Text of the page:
There’s no group in the local dance scene right now that’s as hungry and ambitious as Kuik Swee Boon’s THE Dance Company. (I still can’t figure out if I should just call them THE full stop.)
But even as I admire Swee Boon’s insistence on restaging and revising their repertoire, I’m really not too sure what O Sounds is trying to say, even on the second go.
It’s been heavily revamped and the most prominent change is the title itself.
Releasing the piece from the tangible weight of its previous title of Old Sounds (from its 2008 premiere as a commissioned piece for the National Museum) and replacing it with something more abstract-ish and poetic (er, as in O Captain, My Captain?) can be seen as Swee Boon’s way of opening the piece to more interpretations. Even as he’s tweaked it to have more of a narrative grounding, that is.
I am still trying to digest the piece and am now questioning some of my initial reactions (Okay lah, I’m reconsidering the possibility of a narrative arc somewhere).
But I’ll bring up those initial reactions anyway lah.
First, my amazement at how much the company continues and continues to improved as a cohesive dance unit since that 2008 run, moving with almost clockwork precision (although I’ve seen them perform with more zest).
In particular one of the latter moments when the lights were finally turned up (more on that later) to reveal their technical virtuosity, in particular Zhou Zihao, who is turning out to be, IMHO, the strongest dancer in the pack.
Second, it delivered some nice moments. I still liked the video projection of bodies falling in slow motion as a real-life dancer walked across the screen.
Ditto that part where they were dancing inside the abandoned house in the video before transitioning to one where they’re now (voila!) sitting onstage watching the now-empty house as the video slowly flickered to oblivion.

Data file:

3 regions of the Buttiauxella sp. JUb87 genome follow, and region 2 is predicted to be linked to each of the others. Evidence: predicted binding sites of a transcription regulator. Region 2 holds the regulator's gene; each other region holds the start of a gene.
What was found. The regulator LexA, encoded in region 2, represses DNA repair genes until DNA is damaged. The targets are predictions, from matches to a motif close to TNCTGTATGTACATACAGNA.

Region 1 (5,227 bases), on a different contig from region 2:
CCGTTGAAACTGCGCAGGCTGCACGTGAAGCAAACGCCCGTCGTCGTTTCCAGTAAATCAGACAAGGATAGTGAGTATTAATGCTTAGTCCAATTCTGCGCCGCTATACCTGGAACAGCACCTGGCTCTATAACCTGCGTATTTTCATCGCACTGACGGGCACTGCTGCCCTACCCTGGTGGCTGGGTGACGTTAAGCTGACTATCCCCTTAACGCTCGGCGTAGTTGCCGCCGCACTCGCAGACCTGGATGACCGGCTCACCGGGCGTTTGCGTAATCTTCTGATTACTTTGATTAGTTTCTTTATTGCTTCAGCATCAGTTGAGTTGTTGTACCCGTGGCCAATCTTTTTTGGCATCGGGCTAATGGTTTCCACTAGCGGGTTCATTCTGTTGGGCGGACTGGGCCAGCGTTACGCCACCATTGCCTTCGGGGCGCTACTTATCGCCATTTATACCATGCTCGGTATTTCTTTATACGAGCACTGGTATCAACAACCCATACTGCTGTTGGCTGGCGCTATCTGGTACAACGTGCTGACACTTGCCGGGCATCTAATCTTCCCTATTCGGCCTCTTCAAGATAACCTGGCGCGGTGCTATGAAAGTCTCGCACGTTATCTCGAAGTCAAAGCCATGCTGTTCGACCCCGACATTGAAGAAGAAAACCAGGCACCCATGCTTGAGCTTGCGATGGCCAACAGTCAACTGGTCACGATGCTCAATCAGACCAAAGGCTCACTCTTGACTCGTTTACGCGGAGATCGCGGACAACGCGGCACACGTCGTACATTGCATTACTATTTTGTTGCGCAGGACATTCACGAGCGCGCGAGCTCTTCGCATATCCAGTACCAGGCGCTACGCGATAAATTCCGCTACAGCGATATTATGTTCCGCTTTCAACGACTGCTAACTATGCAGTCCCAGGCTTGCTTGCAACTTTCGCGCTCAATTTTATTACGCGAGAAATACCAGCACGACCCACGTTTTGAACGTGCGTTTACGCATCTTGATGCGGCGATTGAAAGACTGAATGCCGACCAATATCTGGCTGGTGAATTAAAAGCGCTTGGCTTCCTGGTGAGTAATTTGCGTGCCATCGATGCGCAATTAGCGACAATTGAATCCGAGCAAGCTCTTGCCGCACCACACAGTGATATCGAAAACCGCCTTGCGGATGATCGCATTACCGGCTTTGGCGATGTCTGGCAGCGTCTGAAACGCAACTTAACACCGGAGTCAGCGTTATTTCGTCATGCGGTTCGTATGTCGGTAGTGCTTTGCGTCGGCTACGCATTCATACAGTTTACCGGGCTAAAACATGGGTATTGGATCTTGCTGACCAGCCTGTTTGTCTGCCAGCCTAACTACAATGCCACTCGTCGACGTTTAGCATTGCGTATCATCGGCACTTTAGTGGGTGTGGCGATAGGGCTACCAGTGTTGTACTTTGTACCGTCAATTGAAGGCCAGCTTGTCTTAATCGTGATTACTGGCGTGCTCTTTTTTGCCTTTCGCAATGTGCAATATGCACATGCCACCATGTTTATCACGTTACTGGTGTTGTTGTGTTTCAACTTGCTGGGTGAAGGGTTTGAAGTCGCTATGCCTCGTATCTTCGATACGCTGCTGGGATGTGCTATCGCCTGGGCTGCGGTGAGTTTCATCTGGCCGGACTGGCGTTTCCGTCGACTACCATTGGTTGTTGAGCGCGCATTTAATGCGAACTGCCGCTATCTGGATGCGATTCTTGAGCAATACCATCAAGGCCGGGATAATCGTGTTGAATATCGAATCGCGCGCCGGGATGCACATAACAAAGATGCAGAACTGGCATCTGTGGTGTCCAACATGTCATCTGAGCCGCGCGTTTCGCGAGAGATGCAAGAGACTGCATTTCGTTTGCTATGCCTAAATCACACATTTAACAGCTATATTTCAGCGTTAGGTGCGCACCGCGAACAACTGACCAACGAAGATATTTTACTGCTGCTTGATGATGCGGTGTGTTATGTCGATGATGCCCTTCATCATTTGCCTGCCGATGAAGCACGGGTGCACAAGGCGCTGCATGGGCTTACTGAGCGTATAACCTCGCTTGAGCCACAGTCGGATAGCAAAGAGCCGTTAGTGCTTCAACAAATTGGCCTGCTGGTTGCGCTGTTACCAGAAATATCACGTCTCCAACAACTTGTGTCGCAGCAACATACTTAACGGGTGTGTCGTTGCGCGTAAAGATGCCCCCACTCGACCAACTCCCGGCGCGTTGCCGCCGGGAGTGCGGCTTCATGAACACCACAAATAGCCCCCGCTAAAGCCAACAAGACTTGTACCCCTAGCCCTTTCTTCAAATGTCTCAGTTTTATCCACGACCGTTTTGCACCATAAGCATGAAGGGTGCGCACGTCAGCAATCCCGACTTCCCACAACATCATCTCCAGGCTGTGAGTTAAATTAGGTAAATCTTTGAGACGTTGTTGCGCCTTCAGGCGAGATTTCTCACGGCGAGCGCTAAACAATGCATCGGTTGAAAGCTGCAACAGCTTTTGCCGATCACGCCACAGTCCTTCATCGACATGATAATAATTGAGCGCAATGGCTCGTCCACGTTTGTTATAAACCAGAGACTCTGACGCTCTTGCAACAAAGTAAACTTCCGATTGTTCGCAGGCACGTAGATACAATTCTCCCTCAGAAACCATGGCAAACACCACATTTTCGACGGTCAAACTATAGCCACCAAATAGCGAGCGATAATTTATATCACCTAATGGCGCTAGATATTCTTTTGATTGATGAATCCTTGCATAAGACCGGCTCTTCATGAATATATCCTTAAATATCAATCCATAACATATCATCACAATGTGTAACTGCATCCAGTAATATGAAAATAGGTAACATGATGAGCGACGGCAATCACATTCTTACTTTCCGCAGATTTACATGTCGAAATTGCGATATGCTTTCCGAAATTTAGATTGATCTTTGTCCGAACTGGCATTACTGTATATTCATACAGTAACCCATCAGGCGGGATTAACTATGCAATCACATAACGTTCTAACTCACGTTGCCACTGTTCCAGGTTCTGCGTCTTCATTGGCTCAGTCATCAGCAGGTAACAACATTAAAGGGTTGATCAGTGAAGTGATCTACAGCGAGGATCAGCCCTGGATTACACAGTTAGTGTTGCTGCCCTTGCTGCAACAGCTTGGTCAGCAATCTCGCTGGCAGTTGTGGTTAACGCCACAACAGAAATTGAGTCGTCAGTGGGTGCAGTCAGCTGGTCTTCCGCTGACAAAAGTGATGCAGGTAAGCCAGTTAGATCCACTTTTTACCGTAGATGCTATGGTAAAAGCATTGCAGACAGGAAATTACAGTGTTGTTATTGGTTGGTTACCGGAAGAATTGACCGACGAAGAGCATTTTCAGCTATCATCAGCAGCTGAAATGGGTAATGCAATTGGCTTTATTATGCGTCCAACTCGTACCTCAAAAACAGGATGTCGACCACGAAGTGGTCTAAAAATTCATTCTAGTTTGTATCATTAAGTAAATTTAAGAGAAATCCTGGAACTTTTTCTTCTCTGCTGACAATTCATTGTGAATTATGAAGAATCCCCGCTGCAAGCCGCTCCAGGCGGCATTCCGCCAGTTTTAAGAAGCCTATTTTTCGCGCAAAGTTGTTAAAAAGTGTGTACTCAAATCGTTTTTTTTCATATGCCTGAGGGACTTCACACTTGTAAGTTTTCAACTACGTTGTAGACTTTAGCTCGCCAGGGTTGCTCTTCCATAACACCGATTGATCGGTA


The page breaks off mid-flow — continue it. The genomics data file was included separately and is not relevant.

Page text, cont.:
As you can see I’m picking out my fave parts.
It’s because I’m not quite convinced it holds up as a whole.
It’s a commentary on the loss of a society’s heritage. But because of its emphasis on the idea of “sound” by way of the issue of disappearing dialects, it was doubly hard for me to see that rendered/translated into (or supplemented by) movement and imagery.
Particularly when O Sounds for the most part seemed intent on keeping us at a distance.
Very little of the “old sounds”, which is the piece’s conceptual fulcrum, was identifiable. Darren Ng has done a lot of commendable stuff in stage productions, but I really thought he should have gone the less-is-more route on this one.
Instead, the recorded chanting and singing and talking were sampled and tweaked and buried in effects that you can’t distinguish them as such. For most of the show, they were simply SFX.
The only time things became a bit clearer to me was, ironically, at that point midway through the piece when the dancers actually stopped dancing and, like us, listened to one of the recorded songs.
(Traditional? In what language? Halp! No speakee dialectee!)
And later as well, when one of them literally brought to life O Sounds-as-in-the-title-as-enunciation by singing that (same?) song.
(Traditional? In what language? Halp! No speakee dialectee!).
Although this she does in the dark.
Which is my other issue. Aside from not being able to “hear” anything, I couldn’t see a darn thing as O Sounds was in shadows most of the time.
When you’re in a big a space as Victoria Theatre, the dim, unfocused lights make it even harder to zoom in on movement and silhouette. So I was grappling not only with ill-defined sounds but ill-defined bodies as well.
There is ambition here, that much I can sense. And Swee Boon has articulated, in theory at least, what the piece’s Grand Idea is supposed to be.
It’s just a matter of hearing again what, if there are future plans of restaging it, O Sounds had been wanting to say since 2008 above the din it’s buried underneath.